South Carolina State pursuing solvency: controversial loan from University of South Carolina part of remedy

Controversial loan from University of South Carolina part of remedy

Orangeburg, S.C.
Four years of operating in the red finally
forced South Carolina State University to borrow $2.1 million from
another state institution. But it appears the historically Black
institution may be able to avoid that problem next year.

SCSU has reorganized and laid-off twenty-six employees.
Additionally, almost twenty employees have also been reassigned to
other positions at the university. Add an 8 percent increase in student
fees to the equation, and the institution possibly could be looking at
a financial surplus by the end of next year.

The money to repay the loan is in the 1998-99 budget, which was
approved last month by the university’s Board of Trustees. The increase
in tuition and fees should cost in-state students an additional $250
per semester to attend the 102-year-old institution.

“Based on the university’s cost cutting measures, and with the
inclusion of additional revenues, the end of the 98-99 fiscal year may
show a $400,000 budget surplus,” said S.C. State President Leroy Davis
Jr. “If so, it will be the first time m four years that S.C. State will
end a fiscal year with a balanced budget.”

To meet its year-end payroll, SCSU requested the appropriation from
the state General Assembly and asked permission to enter into a loan
with a local bank. Then in June, the state’s Budget and Control Board
requested $2.1 million from the University of South Carolina (SCU), a
state agency that had a budget surplus.

“It is important to note that never at any time in this process did
S.C. State approach or ask USC to provide funds to cover the
university’s budget deficit,” Davis said.

Since the Budget and Control Board negotiated the deal, rumors have
swirled that there is a plan to make S.C. State one of USC’s satellite
campuses. However, officials from both schools deny it.

USC agreed to the loan, but both President John Palms and a number
of trustees made it clear they didn’t especially like the idea.

“I don’t think it’s good policy to do this,” Palms said the day the
trustees approved the deal. “It’s only for emergency situations.”

Indeed the situation at S.C. State is an anomolous one, according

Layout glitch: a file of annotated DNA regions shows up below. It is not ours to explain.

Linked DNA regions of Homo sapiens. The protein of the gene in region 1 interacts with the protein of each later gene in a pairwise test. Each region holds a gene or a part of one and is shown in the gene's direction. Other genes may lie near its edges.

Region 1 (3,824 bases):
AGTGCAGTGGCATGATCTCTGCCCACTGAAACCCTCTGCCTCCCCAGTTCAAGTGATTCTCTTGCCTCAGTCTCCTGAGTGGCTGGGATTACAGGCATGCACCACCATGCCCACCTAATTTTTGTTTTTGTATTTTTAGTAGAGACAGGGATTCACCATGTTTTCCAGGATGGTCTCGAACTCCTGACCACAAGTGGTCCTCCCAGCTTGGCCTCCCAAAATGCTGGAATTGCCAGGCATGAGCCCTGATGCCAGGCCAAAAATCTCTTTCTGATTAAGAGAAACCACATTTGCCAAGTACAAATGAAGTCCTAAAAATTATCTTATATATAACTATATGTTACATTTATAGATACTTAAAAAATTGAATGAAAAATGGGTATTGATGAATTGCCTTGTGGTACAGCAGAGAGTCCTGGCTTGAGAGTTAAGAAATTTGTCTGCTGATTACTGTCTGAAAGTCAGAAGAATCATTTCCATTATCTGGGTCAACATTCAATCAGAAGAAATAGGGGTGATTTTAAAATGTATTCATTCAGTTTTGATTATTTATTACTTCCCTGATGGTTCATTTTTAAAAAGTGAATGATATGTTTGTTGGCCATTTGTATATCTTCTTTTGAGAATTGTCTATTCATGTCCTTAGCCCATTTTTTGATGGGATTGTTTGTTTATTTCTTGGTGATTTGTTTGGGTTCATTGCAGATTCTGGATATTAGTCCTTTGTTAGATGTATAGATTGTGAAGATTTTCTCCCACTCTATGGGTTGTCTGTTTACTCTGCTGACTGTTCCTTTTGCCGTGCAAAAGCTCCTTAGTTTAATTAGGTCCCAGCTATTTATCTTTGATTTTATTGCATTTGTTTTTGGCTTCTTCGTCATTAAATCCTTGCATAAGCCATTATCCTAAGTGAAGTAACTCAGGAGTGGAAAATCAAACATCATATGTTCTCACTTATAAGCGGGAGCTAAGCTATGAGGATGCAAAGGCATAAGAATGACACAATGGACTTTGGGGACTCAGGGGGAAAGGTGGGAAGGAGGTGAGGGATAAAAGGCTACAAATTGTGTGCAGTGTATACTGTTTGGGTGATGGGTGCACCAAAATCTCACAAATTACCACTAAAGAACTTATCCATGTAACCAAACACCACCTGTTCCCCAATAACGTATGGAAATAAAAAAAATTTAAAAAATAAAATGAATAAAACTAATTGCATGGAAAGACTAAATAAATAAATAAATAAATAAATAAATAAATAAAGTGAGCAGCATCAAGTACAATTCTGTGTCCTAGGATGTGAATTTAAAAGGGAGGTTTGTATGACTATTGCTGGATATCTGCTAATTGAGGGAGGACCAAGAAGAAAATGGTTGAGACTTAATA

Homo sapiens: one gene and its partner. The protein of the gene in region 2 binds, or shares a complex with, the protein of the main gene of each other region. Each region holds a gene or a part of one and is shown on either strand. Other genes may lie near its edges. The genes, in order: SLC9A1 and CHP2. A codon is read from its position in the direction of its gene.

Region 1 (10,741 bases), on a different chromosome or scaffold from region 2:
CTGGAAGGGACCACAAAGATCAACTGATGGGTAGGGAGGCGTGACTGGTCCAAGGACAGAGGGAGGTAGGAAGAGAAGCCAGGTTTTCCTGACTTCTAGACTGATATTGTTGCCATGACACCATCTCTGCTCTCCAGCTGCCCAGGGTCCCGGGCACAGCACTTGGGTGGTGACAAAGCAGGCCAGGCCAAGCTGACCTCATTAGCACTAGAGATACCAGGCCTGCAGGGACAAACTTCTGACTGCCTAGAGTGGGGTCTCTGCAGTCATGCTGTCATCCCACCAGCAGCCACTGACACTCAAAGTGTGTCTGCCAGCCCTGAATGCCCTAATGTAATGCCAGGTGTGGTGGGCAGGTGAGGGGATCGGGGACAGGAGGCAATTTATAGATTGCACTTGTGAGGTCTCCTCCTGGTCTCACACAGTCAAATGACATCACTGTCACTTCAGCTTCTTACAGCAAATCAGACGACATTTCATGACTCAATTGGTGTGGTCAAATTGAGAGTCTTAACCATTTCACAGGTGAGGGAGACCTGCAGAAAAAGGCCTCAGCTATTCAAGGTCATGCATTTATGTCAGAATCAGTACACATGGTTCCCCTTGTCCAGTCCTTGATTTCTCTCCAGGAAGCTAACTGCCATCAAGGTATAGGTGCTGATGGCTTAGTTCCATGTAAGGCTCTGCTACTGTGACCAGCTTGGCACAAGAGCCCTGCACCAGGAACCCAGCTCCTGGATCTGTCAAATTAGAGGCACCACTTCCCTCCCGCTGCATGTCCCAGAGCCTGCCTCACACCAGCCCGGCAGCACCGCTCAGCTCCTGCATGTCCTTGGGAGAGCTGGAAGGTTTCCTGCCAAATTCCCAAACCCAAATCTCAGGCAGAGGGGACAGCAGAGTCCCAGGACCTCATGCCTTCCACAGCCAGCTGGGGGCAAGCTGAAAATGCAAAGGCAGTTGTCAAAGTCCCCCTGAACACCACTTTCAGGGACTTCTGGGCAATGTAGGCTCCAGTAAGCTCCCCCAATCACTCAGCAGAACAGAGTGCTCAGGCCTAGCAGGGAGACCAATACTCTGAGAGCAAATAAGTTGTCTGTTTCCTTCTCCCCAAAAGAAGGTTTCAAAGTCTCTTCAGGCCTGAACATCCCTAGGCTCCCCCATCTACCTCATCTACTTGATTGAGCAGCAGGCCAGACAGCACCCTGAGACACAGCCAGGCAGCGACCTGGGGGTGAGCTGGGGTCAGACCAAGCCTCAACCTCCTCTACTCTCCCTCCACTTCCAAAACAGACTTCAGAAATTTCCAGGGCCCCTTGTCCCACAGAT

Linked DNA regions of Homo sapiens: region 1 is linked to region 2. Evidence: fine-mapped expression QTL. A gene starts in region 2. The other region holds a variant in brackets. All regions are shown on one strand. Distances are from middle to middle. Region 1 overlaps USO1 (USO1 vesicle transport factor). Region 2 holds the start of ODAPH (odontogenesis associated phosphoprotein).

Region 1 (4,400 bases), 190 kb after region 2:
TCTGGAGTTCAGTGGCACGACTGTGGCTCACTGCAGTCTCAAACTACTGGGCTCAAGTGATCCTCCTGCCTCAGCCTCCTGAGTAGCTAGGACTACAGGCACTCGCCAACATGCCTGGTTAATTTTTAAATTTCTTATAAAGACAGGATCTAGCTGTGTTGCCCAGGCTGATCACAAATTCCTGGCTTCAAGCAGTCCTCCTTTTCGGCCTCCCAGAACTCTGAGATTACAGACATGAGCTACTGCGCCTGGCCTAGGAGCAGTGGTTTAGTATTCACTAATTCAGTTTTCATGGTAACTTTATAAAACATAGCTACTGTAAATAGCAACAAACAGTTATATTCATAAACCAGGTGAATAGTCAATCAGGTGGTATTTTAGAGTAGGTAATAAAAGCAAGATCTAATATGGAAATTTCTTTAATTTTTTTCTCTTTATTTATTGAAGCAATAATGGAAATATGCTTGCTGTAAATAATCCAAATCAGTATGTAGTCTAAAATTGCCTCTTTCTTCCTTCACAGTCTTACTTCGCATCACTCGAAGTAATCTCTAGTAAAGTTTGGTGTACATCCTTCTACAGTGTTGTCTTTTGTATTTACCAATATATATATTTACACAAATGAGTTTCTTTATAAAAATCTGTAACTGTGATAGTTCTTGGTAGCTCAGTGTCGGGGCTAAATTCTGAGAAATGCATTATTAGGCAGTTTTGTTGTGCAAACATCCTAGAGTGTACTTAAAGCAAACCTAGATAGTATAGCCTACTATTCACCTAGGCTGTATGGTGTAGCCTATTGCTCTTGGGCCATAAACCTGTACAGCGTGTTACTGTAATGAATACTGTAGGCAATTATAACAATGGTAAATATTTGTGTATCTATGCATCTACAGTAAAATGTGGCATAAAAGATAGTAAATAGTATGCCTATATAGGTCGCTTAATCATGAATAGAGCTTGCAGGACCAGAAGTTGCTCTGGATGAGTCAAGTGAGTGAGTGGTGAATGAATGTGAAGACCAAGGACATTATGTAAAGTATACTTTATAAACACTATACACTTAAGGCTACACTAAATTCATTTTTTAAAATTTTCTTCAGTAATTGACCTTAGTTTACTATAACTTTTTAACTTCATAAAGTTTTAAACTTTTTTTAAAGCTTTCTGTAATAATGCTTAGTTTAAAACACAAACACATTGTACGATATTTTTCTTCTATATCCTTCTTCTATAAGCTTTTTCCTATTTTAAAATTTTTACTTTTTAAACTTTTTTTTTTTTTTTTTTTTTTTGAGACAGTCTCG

Bracey Campbell, a spokesperson for the Southern Regional Educational
Board.

“As far as we know, there are no other schools in our region that
have that kind of financial problem. Schools have financial challenges,
but none have had to look to sister institutions for help,” he said.

How did S.C. State get into this situation?

Last year, responding to new performance-based funding standards
handed down by the state, the school made a concerted effort to raise
the average SAT score of its incoming class to 1,000 — a move which
cost the campus 200 incoming students and nearly $3 million.

The university’s lack of reserve dollars also contributed, in part, to the budget deficit, Davis said.

S.C. State implemented proactive steps to address its budget
problems before approaching the state Budget and Control Board —
including reducing travel 20 percent, reducing and delaying some
purchases, and hiring only essential personnel.

The school also had a $3.5 million overdraft in the 1996-97 fiscal year and recurring shortfalls in other funds.

All of this resulted in a depletion of the university’s cash flow
over the past several years, according to Budget and Control Board
documents. The $3.5 million overdraft occurred after the school failed
to ask the Higher Education Commission to transfer $1.5 million in
reserves to its accounts, documents show.

A recent audit showed that four auxiliary budgets that were
supposed to be self-supporting were losing money: the athletic
department ran a $5.7 million deficit; central supply’s deficit totaled
$156,181; the student center snack bar lost $95,297; and the Felton
Laboratory lunch program came up with a $151,414 deficit.

A 1994 legislative audit report complained that the school didn’t
make all its students pay tuition, allowed faculty and staff to amass
unpaid debts for university services, and failed to collect thousands
in bounced checks for tuition and fees.

To ensure there is not a repeat of operating with a shortfall,
Davis said he plans to review and revise current administrative
structures, policies, and procedures to develop an effective enrollment
management plan and forge partnerships to promote philanthropic support.

COPYRIGHT 1998 Cox, Matthews & Associates



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